Our favoutite locations such as Freshwater Lake or Trafalgar Falls were surely nice to revisit, but I also filmed in the bush, taking close-up shots of recovering nature and re-growing forest. The last on our list was a boat trip through the Indian River with “Fire”, a great guide we know for years. We found Indian River changed but really beautiful – as “Fire” said – we could see “a different kind of beauty” around us. We saw the nature bouncing back, a heart-warming assurance that soon it will regain its old glory.

Derek on boat with “Fire”

Being on boat with “Fire” is always great. Whenever we had visiting friends we made sure they go with him exploring Indian River nature reserve. But this time – although this is how he makes a living – when “Fire” heard we make a film to promote Dominica – he refused any payment for the trip. What a guy! Respect, man!

With all material in hand we spent quite a time editing it and crafting as a super-short movie.

We actually decided that requested length of 3 minutes did not have proper chance to tell our story the way we wanted – so we delivered… TWO movies! One is officially entered to the Dominica Film Challenge, and another one is a bonus. Two-for-one, well – you know – like a pizza. This version extended by two extra minutes shows more of nature recovery process which we find fascinating.

What really adds to our video is the voice-over. We were in luck to “discover” a great talent in the person of Kevin Francis who recorded Margaret’s narration in a single take, bringing out every flavour of this short text. Combined with fantastic music by our Polish friend, a guitarist Andrzej Chochol, it added a really immersive sound layer.

Indian River nature reserve

All work is done and delivered, now progressively launched by Discover Dominica along five other videos.

We surely hope you will this short film. We had a blast doing it, and thanks to it we visited places we did not see before. So, all is well. Now, click the link, have a look, and “like” and “share” the clip if you find it nice. Your clicks will help selecting the winning video!
Please use headphones if watching on a tablet or small laptop.
Dominica – Hike an Island Reborn

Enjoy!
Derek and Margaret

Please remember all photos are copyright Derek Galon and Ozone Zone Books. No usage without written authorization. Thank you.

#DominicaFilmChallenge,  #rediscoverDominica, #DiscoverDominica

 

Giraudel Flower Show 2016

_DAG8956-smWe were fortunate this year to attend the Giraudel Flower Show in Dominica, where we live now. This special event was held in the village of Giraudel situated on the slopes of Morne Anglais, one of the tallest mountains in the south. The village of Giraudel is known as the “flower basket” of Dominica.

At the entrance to the show

At the entrance to the show

Rich volcanic soil and frequent rains make ideal conditions for growing flowers and healthy vegetables this village is famous for. The Flower Show started in 1973 and grew out of local celebrations of Achievement Day, showcasing local produce, crafts and the best gardens. Since then it was run every second or third year with a bigger break after devastating hurricane David. _DAG8903sm

Sybil Alfred and Desmond Augustine at the Show.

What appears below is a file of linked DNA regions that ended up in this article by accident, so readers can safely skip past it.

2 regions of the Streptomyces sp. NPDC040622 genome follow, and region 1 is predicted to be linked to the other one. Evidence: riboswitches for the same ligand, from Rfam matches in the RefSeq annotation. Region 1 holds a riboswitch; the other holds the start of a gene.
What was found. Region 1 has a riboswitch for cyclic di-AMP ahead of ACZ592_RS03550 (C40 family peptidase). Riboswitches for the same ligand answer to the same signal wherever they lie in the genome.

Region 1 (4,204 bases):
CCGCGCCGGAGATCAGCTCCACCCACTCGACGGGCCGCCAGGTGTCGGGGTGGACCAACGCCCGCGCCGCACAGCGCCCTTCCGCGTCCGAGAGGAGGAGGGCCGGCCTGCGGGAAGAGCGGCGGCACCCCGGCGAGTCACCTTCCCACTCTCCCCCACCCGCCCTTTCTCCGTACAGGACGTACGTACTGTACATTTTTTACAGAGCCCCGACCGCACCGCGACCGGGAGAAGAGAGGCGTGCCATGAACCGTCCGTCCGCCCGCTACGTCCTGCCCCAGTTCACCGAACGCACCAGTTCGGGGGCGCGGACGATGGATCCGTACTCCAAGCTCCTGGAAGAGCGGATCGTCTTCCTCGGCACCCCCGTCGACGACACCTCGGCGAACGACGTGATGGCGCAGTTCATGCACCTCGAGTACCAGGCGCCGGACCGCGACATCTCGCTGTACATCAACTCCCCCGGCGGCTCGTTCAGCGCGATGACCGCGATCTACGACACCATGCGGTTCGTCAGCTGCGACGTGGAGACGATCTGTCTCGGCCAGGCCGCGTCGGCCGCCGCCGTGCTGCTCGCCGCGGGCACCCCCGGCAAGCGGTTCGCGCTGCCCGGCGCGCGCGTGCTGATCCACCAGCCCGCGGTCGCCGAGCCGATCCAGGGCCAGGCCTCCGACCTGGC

Sybil Alfred and Desmond Augustine at the Show.

We, the Flower Grower Group, recently bought this piece of land and finally have a permanent home for the show,” explains Sybil Alfred- one of the organizers who is involved from the very beginning. “It is very much a community effort, everyone contributes in a different way and everyone is welcome – from small individual growers to commercial flower shops and gardens”.
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”We went into the small house containing flower arrangements. “This year’s general theme is ‘Flowers in a changing environment’”, says Sybil. “When you look around, you see trees being cut, too much garbage and destruction. We say- stop this and concentrate on natural beauty instead.” The display space is divided into sections with different themes and corresponding flower arrangements. Some of the themes are: “Prevent destruction”, “Protect nature’s diversity”, “Resilience”, “Bury careless damage”, “Eat local”, “Harmony with nature” and the last one: “We will bloom again.”

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The display is colourful and striking. Different varieties of Anthurium, Ginger and Costus are the most frequently used plants, together with Alstroemeria, Dahlia and Marigold. I really like a bouquet made of blue Agapanthus- these showy globes are three times bigger than what we grew in our garden in British Columbia, Canada. I truly started to be fond of these strong combination of reds, orange and yellow only when we begun to work on our book “Exotic Gardens of the Easter Caribbean”. As a gardener, I’ve always preferred pastels, whites and textural plants – but here, under tropical sun these vibrant colours really make a strong statement against the background of intensely green rainforest.

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We step outside into the sunshine and wonder around another section showing a variety of natural landscapes and different growing conditions on the island: from lush rainforest of the interior to dry Caribbean coast. This section is skilfully put together by Desmond Augustine, owner of the local plant nursery and a master florist. Here the display includes funky mannequins impersonating workers in the fields.
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But this is not everything: there is a tree house with ferns, a shade garden, a field of colourful zinnias, bromeliads… there is still so much to see! We had a wonderful time discovering all corners of the Giraudel Flower Show and ended up buying beautiful peace lily, spathiphyllum wallisii to be planted in our garden later on. I can’t imagine a more enjoyable Sunday afternoon.
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I wish you were here!